I would NEVER, NEVER, NEVER, NEVER offer up my primary residence to a complete stranger - NEVER! I didn't do it when I would be "present" and I definitely wouldn't do it when I was an absentee. No way. It's IRRESPONSIBLE. A secondary residence? Maybe! Of course! Maybe they vomit on my couch, or piss on the carpet. No problem - that's, sadly, somewhat expected of "renters" --- but to provide a complete stranger to your primary residence, with all your private material, documents, property and what not in place, is just NAIVE! I'm sickened by what I have read, and I think AirBnb has no "social" or "business" obligation in this matter. In fact, I'm wondering where my mental wiring has gone wrong to have such a strong feeling. WHY on EARTH is everyone siding with this person? Because of her gender? Because she's a good writer? No? No... they've handled the whole thing, publicly, wrong. This is a great lesson for them - but they are NOT AT FAULT - not in my opinion! But, that's just my opinion, and clearly not that of the masses.

"WHY on EARTH is everyone siding with this person?"

I've been wondering the same thing. I read through her initial blog post. She talks about renting out her place through Craigslist on multiple occasions (without any problems). This is extremely risky and I wonder if her place was vandalized through craigslist, would people be calling for them to pay for her house?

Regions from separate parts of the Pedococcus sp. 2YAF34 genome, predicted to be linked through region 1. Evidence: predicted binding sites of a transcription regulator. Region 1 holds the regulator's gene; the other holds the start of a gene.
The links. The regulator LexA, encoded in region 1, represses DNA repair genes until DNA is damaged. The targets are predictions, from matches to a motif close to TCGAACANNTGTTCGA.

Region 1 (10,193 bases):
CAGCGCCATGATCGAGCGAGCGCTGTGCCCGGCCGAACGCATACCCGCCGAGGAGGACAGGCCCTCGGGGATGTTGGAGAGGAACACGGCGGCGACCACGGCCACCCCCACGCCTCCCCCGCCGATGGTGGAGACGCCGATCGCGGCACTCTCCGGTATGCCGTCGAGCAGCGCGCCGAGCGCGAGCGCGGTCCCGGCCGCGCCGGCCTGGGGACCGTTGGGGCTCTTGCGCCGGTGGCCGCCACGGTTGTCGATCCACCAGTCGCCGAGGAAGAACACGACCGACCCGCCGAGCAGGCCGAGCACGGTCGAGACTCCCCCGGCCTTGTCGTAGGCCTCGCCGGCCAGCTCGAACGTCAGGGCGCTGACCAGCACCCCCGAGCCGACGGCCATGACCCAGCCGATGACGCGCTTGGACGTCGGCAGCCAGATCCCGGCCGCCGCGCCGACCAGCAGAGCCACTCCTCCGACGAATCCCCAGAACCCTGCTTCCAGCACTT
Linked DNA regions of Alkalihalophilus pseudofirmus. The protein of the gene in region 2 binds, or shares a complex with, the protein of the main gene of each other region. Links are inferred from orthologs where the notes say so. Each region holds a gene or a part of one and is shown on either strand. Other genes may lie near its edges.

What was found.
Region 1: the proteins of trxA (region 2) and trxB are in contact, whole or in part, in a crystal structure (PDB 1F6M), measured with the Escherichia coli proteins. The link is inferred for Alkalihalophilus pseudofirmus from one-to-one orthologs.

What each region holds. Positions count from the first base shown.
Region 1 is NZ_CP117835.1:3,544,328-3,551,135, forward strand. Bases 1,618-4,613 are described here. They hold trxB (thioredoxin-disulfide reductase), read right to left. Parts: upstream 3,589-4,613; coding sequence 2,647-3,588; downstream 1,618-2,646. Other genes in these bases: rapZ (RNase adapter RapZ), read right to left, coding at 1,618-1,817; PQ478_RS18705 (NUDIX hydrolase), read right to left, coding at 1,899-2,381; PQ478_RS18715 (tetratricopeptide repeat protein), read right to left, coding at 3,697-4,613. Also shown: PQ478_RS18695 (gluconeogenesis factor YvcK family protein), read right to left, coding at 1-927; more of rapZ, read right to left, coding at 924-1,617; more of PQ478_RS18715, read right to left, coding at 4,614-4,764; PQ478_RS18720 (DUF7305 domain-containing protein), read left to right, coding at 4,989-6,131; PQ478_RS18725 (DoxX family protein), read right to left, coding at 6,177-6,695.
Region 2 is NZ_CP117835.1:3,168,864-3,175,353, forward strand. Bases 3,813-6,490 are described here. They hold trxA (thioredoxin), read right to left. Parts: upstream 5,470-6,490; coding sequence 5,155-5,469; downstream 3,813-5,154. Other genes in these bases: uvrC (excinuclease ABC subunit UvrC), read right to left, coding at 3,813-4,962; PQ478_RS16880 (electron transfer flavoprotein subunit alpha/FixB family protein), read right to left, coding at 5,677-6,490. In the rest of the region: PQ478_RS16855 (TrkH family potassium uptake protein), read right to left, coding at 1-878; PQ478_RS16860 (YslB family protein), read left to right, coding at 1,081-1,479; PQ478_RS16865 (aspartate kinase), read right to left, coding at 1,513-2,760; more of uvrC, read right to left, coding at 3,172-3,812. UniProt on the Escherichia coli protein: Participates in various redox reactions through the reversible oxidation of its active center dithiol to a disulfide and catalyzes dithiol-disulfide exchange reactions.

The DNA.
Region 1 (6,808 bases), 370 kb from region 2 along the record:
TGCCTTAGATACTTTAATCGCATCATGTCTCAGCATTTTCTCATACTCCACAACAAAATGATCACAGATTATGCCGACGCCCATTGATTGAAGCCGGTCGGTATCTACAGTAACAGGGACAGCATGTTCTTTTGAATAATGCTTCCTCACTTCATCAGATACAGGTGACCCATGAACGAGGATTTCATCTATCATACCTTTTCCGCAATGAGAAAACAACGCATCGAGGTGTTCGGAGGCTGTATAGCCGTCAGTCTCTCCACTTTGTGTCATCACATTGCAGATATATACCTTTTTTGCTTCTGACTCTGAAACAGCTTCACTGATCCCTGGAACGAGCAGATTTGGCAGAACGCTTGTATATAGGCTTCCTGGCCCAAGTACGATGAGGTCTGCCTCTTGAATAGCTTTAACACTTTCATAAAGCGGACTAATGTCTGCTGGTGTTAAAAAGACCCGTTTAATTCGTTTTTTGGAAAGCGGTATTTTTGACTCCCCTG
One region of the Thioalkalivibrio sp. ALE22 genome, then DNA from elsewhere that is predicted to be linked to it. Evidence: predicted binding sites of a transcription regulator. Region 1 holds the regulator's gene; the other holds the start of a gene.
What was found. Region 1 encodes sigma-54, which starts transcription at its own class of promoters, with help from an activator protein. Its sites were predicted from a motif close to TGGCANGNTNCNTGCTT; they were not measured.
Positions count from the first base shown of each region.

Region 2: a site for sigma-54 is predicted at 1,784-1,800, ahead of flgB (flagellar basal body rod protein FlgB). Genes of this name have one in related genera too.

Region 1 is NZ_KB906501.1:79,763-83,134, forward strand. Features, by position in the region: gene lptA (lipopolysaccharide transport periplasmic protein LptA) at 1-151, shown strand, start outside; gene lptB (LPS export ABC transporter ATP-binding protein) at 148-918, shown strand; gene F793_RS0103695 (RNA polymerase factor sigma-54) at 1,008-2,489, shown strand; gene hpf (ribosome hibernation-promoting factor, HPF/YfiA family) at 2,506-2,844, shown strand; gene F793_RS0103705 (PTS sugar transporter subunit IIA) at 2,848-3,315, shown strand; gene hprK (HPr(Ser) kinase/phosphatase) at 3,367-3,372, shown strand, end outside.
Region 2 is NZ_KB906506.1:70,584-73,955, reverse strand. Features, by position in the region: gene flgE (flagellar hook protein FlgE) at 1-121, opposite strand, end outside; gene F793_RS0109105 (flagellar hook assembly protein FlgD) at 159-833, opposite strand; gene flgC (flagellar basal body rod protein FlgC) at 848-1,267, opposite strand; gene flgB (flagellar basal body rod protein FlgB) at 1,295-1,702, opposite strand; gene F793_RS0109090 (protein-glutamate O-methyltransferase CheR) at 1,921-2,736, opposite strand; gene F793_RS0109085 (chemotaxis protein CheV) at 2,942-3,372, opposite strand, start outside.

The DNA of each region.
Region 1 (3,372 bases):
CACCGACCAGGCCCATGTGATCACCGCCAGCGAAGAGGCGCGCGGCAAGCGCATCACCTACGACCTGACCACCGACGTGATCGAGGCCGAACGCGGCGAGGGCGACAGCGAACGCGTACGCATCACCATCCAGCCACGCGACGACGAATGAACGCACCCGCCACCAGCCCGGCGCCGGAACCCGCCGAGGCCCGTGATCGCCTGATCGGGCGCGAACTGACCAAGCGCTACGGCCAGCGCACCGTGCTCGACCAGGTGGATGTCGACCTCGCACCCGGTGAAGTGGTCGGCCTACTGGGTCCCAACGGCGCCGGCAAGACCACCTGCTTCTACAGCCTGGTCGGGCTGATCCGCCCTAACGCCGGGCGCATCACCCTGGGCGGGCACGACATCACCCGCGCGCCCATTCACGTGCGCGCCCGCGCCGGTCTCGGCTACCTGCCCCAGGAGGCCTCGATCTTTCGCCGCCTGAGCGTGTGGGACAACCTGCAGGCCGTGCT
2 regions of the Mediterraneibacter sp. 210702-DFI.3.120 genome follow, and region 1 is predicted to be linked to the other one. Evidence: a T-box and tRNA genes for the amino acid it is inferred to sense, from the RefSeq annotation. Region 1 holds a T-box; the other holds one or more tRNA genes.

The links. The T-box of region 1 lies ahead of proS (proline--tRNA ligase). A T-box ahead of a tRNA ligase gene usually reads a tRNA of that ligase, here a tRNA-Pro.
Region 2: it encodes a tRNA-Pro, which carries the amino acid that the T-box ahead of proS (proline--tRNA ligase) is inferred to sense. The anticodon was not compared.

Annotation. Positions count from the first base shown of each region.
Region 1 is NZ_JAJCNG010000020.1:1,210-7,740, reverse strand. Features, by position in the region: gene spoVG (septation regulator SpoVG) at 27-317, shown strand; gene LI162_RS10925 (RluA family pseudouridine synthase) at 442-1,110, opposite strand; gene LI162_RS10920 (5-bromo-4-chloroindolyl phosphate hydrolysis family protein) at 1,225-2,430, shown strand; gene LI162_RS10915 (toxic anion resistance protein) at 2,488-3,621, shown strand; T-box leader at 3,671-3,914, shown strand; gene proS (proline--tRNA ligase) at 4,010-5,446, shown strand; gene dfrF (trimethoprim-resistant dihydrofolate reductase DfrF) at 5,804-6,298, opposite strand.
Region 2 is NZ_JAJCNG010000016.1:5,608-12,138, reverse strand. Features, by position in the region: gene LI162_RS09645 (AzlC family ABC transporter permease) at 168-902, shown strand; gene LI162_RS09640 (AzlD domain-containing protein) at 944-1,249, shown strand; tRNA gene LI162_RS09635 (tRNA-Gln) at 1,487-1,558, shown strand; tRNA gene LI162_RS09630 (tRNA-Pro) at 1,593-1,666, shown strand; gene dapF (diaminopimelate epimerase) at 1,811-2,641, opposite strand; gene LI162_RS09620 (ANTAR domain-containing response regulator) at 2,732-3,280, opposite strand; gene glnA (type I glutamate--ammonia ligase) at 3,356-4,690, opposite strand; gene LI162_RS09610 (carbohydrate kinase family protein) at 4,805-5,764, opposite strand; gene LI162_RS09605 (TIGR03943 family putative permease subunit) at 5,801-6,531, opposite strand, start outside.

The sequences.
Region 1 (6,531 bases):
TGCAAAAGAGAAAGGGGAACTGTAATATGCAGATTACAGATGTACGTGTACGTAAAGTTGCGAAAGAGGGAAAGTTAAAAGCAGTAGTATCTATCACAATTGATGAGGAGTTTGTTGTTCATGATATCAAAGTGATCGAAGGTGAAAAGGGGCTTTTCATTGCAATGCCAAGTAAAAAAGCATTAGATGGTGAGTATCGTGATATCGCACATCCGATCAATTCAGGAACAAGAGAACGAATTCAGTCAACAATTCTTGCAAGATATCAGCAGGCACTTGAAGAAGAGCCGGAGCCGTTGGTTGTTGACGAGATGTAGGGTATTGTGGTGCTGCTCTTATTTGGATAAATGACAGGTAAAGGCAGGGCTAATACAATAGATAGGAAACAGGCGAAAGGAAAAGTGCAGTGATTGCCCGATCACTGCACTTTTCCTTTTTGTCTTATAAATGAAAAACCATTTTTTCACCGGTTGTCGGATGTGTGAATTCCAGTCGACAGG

When the "Craiglist killer" was in the news, I would be curious to see if the responses here on HN were similar (that Craigslist is to blame for the murders).

If I hired a developer from HN and they ended up stealing my source code/IP, should I blame Paul Graham?

Emotions play a lot into it. Her entire post plays into our emotions and gets people to feel sorry for her. Politicians and marketers use this same technique, and I don't like it.

At the very end, she does admit that it is her fault. But not without a few passive-aggressive jabs about the assumption that because she had paid a service fee that somehow Airbnb had pre-screened the applicant. I'm not sure why anyone would make this assumption.

I think because the criminals are not here, and people need someone to blame, airbnb is the next best thing (having the deepest pockets in the situation helps too).

Everyone just needs to take a step back, look at the situation, and take out emotions for a second...they often cloud judgement.

"Getting insurance" isn't just a small expense to tack on. Depending on the cost - and after this incident and the public nature of the product, it won't be cheap - it may prohibitively harm the company.

Who knows.

Maybe they are not in a viable business after all. This business has existed for a long time on a very small scale but other types of business such as hotels and b&bs have always dominated.

Exactly. Insurance has to be accounted for, and it obviously isn't in the current model. It wouldn't be a complete shock if it turned out to be unsustainable. Bubbles and such...

This headline in Business Insider about pg is pretty misleading. Airbnb Investor Suggests Ransacked Airbnb User Is Lying http://www.businessinsider.com/airbnb-ransackgate-paul-graha...